‘Lost in the Lakes: the Astrology of Coleridge and Wordsworth’ Written by Kieron Devlin.

On a recent visit the Lake District it struck me that Coleridge and Wordsworth have been co-opted by the tourist industry. This can obscure what truly defines these poets which was not just about landscapes- more their psycho-geography. They themselves loathed the term ‘romantic’ which was meant to be dismissive.  Coleridge lived at Greta Hall near Keswick.  He believed that poems should be ‘walked into being’ so he had strenuous slopes to climb to aid his writing process.

There is a rawness and mystery to the hills and dales in Cumbria that prettiness of well composed photographs and watercolours cannot completely tidy up. This is largely due to the megalithic stone circles such as Castelrigg, Long Meg, and Swinside, the castles that rupture the prettiness and pose a mystery. So I’d like to do a kind of John Ruskin and meander around the topic from landscape, to art, literature, psychology and even megalith history using astrology and locational astrology as the tool.   

One direct link from these poets is that in the era of the French Revolution 1790s in which they grew up appears to be echoing loudly today as we see dystopian control methods encroaching on people’s freedoms in 2021 and 2022.  

Even Wordsworth wrote about those revolutionary days: 

Bliss was it in that dawn to be alive, 
But to be young was very heaven! 

Uranus, that planet of revolutions, innovations was discovered in 1781. The discovery chart shows that Uranus itself it was directly opposite Saturn and Mars: Saturn is the planet of entrenched establishment views and Mars of anger and energy and fighting spirit. These were in Sagittarius and Uranus was in Gemini when the French revolution was in full swing by 1789. Saturn (the old) and Uranus (the new) were also conjunct when the Berlin Wall came down in 1988. And in 2021 we had three squares of Saturn to Uranus in 2021. There is one more square to come in October of 2022. This is an echo from the end of the 18th Century to the beginning of the 21st where the struggle for who has the power rages on and Uranus will gain the upper hand though it may not feel like ‘Bliss’.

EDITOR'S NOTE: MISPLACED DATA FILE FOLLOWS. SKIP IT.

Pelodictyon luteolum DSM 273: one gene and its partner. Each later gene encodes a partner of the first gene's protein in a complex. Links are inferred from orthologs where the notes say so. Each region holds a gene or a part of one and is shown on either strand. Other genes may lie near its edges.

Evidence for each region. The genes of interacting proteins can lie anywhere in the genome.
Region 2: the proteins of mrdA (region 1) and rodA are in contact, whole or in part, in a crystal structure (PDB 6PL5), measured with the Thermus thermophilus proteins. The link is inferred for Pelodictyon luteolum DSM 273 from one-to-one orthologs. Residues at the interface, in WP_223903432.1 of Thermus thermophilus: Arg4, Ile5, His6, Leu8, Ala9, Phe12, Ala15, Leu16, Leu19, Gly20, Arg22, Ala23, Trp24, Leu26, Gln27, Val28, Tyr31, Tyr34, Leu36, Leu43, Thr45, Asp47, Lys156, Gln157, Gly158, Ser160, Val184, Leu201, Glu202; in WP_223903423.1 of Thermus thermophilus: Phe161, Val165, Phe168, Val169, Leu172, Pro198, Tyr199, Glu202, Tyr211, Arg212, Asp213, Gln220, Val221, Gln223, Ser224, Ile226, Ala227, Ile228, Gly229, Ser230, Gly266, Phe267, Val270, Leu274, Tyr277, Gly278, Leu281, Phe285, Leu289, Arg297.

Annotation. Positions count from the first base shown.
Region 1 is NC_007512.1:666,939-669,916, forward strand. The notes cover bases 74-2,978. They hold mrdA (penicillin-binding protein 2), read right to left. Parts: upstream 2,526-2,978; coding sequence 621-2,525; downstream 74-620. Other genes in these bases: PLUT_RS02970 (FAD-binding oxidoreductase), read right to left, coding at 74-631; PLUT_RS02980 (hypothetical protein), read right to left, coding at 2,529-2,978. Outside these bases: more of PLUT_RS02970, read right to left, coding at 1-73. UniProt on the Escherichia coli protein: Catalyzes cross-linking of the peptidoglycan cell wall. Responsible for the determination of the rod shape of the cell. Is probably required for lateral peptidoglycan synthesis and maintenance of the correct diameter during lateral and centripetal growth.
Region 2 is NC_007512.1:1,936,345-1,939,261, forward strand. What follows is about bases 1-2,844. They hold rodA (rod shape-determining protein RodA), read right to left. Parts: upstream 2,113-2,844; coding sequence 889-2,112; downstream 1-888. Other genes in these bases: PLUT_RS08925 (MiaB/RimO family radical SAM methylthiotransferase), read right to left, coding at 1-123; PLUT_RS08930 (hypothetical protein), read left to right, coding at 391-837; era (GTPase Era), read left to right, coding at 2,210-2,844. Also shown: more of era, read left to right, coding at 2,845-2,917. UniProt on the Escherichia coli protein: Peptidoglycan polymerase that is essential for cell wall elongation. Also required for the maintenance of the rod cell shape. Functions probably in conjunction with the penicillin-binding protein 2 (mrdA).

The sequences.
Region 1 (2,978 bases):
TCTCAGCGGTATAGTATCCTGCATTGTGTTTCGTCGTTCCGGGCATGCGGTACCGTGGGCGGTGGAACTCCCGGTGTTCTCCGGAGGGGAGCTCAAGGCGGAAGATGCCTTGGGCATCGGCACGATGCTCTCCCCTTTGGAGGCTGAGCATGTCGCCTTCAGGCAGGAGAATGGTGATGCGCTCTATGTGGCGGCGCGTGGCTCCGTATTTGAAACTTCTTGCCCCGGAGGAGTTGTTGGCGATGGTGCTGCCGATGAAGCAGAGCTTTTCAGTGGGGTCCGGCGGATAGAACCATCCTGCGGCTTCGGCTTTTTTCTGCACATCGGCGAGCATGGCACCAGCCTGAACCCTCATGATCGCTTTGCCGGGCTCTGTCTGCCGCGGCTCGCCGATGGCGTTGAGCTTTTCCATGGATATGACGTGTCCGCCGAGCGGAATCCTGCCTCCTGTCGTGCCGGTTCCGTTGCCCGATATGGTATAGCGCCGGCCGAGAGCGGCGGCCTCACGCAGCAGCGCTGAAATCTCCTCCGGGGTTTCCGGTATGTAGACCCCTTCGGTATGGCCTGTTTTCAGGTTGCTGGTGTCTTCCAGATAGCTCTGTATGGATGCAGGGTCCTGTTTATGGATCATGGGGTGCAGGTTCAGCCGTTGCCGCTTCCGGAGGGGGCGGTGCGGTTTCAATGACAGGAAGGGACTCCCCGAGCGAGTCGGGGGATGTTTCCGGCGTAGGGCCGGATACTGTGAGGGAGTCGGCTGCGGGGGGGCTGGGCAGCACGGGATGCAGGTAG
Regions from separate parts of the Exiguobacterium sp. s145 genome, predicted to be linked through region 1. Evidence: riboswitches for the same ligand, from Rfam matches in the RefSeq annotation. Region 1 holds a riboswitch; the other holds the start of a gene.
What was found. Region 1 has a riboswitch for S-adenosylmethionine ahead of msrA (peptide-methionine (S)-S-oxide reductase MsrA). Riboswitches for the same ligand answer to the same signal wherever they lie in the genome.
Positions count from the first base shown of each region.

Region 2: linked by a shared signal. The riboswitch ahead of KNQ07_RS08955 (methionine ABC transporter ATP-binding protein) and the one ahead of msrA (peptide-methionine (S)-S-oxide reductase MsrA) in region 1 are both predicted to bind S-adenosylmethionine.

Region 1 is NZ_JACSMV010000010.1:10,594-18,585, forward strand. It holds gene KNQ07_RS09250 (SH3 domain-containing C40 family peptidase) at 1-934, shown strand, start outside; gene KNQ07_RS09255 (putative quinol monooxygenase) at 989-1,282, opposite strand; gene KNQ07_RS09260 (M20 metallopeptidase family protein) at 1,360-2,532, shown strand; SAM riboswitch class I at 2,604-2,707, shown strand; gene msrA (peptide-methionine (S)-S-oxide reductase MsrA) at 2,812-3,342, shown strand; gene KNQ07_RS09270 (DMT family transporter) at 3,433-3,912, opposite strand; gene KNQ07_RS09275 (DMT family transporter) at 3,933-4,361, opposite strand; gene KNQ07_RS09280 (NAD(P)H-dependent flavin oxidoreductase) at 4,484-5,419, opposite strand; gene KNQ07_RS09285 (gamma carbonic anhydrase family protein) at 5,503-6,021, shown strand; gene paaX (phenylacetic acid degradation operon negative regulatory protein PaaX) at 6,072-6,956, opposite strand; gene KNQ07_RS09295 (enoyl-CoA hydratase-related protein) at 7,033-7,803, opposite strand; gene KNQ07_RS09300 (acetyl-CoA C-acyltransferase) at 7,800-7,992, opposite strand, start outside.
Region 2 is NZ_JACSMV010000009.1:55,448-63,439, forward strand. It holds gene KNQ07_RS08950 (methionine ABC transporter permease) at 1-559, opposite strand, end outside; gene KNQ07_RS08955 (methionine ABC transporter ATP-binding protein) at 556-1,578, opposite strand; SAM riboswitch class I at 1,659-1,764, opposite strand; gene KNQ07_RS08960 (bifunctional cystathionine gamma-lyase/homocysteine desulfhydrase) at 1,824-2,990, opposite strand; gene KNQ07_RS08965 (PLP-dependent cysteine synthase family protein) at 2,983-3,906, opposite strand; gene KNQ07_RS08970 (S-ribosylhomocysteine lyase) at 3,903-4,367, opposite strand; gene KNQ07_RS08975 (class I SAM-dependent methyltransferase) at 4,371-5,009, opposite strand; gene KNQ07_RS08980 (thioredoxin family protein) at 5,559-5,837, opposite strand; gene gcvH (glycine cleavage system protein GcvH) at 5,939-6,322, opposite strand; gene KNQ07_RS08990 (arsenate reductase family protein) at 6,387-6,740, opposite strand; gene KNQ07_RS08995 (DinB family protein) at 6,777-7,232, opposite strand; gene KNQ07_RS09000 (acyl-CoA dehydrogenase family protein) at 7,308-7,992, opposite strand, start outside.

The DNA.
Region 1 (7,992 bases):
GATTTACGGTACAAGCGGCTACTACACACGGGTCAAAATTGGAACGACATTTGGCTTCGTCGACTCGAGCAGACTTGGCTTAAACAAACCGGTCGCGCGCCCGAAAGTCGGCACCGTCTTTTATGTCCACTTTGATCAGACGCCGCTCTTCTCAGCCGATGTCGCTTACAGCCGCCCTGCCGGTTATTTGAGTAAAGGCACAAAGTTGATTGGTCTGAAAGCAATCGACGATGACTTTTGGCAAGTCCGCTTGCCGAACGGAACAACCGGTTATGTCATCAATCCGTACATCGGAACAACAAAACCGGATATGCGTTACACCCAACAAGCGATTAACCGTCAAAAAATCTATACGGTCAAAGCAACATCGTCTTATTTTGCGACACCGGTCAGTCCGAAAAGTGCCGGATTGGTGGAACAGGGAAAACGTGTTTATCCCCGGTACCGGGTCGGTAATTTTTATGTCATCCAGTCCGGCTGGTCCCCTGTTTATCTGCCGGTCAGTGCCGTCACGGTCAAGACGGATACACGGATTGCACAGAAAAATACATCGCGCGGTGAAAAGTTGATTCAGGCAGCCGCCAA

‘Dove’ Cottage where William and Dorothy lived has a library and museum. It is now part of our ‘English’ Heritage. But I wonder is that what these two pioneering spirits Wordsworth and Coleridge would have wanted? At least Wordsworth was actually born in Cockermouth, Cumbria, which is an appropriate name for Wordsworth who was a bumptious Aries. Aries is considered a self-centered sign for good or ill. Aries natives are pioneers and it is best not to stand in their way. That his work was autobiographical is very apt for Aries too. Even Keats commented about Wordsworth’s style that it represented ‘the egotistical sublime.’ But it is the universal layer of the ego that he managed to achieve. Coleridge was a southerner, born in Devon, and only stayed at Greta Hall from 1800-1804. So the claim to be a lakeside poet has slightly less validity than Wordsworth’s.  

They collaborated on their first poems but they later fell out. This was not surprising as the axis of Aries (Wordsworth) to Libra (Coleridge) is in opposition. Each sign has a polar opposite with which you might be complementary but also clash. From Aries to Libra- the First House to the Seventh- is the challenge of the self, relating to itself, and the self, relating to others.  Aries and Libra are both cardinal signs so they carry a strong force. This is not to say that Aries are always selfish and Librans always mediators – other factors may be at work. Quite likely Coleridge himself contributed to this clash and Wordsworth alone was not the culprit. Librans are not without their contradictory compulsions; they can often be instigators of conflict and be the ones who subtly trigger disputes, especially as Coleridge has an irritable Sun square Mars.  

Into this dynamic entered a woman, Dorothy Wordsworth, sister to William and a poet and diarist herself. She was a Capricorn, born on Christmas day. She loved her two male poets in different ways. Together they formed a powerful trio of Cardinal energy in Fire, Air and Earth. They were all born within two years of each other from 1770-1772 when Pluto was in Capricorn, and Uranus in Taurus just as they have been in 2021-2. This is another echo from their time to ours- revolutionary ideas about the land. Like Blake, Byron and Shelley they were all somehow ‘children of the revolution.’ William described Dorothy as having ‘wild eyes.’ She wanted a spiritual affair with Coleridge even though he was married to Caroline. This neatly side stepped the problem of adultery. His wife only shared his bed and bore his children, yet Dorothy wanted to inspire his poet’s spirit which she may well have achieved acting as muse, as Coleridge needed the spur of others in order to write.  

The Astrology of Coleridge and Wordsworth